Age of Ascension
Episodic Nature: To lessen the work for all involved, sessions will be episodic in nature; a typical session will introduce an entirely new series of events and, barring special circumstances, will end at an appropriate moment in the story. This doesn’t mean that everything that happens is pre-arranged. After each session, we’ll talk briefly about the intentions of the group; the next episode will likely follow those intentions, though there may be times that unexpected events lead to something entirely different. This should ease my planning, leave the players in control of their actions, and make each session or couple of sessions an open and shut case with few fine details to remember for weeks. Expect episodes to form story arcs, though.
Player Absence: If feasible, the absent PC will be moved temporarily behind the scenes by the DM, via an in-character explanation. If there is no clean way of doing this, the character will be run by another player, no holds barred, until the DM deems it a good time to move the character into the background.
Combat Pacing: In combat, or any time the pacing of the game moves into six second rounds, players have 20 seconds to begin describing their character’s actions, otherwise they miss their turn. If they speak aloud to any member of the party during this time, it doesn’t count as beginning to describe their actions. Furthermore, anything spoken aloud during combat can be acted upon by the enemy where appropriate. Exceptions can be made for legitimate questions about feasibility of certain options or game mechanics.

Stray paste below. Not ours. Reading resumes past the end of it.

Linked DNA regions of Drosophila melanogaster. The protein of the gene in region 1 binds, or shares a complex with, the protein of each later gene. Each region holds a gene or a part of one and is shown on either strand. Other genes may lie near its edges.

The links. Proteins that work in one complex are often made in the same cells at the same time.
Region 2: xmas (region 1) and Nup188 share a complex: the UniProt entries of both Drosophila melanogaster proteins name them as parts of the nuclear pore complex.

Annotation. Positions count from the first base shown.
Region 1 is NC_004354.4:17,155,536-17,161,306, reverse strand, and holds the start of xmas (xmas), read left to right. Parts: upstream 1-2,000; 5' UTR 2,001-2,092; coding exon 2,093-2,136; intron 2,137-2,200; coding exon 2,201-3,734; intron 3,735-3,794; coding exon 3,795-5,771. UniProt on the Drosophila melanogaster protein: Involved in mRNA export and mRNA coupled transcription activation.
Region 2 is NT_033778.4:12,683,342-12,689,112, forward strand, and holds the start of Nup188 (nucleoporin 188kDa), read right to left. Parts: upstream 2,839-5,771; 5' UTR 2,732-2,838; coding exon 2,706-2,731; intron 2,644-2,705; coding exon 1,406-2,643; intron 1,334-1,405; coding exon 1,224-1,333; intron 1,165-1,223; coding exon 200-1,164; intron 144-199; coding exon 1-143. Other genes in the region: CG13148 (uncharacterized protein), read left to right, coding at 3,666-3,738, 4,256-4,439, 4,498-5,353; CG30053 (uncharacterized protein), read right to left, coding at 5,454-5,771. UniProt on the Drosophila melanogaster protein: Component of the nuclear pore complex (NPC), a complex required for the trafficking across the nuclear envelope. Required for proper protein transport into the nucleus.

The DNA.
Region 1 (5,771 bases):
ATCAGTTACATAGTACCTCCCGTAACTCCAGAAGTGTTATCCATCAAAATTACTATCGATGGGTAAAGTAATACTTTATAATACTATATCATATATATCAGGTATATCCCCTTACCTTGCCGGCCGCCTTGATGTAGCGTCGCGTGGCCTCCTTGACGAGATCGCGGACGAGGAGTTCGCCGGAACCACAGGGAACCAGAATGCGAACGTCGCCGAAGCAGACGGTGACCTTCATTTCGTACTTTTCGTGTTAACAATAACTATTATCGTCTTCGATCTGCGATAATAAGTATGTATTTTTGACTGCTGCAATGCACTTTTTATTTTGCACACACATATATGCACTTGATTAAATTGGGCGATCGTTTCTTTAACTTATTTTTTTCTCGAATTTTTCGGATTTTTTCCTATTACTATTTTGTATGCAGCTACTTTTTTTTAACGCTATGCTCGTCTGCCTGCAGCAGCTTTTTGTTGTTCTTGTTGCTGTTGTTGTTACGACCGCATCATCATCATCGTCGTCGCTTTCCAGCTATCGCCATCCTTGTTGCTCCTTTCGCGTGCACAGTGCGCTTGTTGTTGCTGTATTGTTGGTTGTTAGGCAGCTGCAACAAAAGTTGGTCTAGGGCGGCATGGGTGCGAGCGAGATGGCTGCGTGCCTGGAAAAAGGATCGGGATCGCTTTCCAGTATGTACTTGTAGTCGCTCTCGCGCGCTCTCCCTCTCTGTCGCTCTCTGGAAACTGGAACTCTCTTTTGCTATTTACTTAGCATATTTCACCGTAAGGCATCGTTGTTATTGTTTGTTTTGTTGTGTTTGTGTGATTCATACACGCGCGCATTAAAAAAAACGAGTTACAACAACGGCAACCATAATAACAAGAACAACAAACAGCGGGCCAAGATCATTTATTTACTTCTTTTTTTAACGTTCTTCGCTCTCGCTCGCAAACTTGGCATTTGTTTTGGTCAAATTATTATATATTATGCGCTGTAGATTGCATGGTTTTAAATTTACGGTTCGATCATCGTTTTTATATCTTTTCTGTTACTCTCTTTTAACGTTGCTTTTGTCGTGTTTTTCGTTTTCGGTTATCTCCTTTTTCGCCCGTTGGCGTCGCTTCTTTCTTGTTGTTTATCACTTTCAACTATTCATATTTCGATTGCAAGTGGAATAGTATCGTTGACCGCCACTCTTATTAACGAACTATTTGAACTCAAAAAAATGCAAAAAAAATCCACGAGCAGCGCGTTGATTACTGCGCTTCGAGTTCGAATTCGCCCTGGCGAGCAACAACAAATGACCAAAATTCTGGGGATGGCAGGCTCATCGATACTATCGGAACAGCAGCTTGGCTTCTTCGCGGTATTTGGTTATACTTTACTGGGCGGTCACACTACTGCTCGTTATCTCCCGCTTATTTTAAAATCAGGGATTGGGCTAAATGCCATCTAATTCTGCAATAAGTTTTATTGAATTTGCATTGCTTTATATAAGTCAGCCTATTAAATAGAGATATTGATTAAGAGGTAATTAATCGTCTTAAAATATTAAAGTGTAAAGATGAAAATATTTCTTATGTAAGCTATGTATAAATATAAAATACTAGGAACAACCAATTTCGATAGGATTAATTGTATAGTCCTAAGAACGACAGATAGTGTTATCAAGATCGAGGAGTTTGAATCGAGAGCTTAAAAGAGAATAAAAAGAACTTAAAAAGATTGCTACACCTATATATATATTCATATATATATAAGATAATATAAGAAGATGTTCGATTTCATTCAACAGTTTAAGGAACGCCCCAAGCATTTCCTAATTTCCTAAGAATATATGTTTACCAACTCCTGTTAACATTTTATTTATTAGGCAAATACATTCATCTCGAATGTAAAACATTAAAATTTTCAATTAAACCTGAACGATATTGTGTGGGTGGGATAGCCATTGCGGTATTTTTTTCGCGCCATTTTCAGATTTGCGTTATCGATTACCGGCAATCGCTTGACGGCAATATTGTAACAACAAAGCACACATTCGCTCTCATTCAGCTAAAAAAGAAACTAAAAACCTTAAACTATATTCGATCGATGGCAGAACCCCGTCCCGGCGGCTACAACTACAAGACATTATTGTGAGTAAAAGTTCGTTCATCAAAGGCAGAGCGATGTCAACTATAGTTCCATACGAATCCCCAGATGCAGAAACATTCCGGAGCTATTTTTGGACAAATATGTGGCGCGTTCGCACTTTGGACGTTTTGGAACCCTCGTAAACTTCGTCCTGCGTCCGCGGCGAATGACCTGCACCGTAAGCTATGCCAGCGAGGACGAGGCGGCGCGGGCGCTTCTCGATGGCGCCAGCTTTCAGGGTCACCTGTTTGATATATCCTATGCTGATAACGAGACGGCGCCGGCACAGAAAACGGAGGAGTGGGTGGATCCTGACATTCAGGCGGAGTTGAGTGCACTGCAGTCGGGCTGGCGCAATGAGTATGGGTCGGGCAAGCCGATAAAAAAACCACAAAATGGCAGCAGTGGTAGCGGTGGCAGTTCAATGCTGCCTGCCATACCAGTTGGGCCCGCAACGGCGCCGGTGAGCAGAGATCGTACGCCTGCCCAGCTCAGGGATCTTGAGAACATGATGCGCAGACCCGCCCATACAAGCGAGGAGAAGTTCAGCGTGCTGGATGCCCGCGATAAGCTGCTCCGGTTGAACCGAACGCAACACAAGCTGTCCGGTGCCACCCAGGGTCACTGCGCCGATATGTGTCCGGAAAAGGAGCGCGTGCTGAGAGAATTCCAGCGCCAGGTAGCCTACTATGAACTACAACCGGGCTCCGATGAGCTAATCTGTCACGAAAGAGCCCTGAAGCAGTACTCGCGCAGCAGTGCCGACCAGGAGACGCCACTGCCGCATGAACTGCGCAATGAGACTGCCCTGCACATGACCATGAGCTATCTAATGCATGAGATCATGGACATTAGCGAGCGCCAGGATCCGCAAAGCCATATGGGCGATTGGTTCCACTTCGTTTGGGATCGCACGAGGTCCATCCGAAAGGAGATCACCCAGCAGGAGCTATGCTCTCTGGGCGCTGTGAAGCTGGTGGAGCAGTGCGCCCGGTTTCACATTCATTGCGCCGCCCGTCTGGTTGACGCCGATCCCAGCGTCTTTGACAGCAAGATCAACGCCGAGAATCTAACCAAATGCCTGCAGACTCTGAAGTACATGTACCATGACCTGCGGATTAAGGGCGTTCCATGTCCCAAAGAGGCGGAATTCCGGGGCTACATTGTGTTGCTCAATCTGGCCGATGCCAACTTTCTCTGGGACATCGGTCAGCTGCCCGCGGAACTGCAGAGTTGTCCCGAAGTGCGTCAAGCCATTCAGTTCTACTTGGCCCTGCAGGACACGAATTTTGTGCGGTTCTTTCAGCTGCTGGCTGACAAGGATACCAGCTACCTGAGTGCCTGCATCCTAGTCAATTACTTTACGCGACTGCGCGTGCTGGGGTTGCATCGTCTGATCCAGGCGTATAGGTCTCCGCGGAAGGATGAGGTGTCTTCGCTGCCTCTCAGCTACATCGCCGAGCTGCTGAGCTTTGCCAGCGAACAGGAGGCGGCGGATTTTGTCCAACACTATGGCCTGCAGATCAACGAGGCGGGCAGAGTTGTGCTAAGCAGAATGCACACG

Session End: At the end of the session, experience will be given out, and any loot is split from a common pool by whatever method the party deems best. A character may use specific loot during the session, such as a potion or piece of scavenged equipment, but it will still be placed in the common pool for splitting at the end. Discussion will follow about the intentions of the players for the next episode.
Alternate Experience System: The traditional system of experience is arguably convoluted and involves a lot of math that doesn’t reflect the completely fluid nature of D&D. An alternate system will be used.
Bloodied: In 4e, any character or creature that is reduced to 50% or less of their health receives a -2 penalty to all d20 rolls, reflecting pain or exhaustion. Players should keep this in mind as another layer of tactical combat; it’s the point at which the battle begins going downhill for either side, rather than a boolean dead-or-alive logic.
Character Death: Characters reduced to 0hp are disabled but stable. Characters reaching negative hp will decline at a rate of 1hp/rd, with death occuring at -(constitution score). Mundanely stabilized characters are returned to 0 health. Characters brought to positive hp will awaken on their next turn, in a prone position.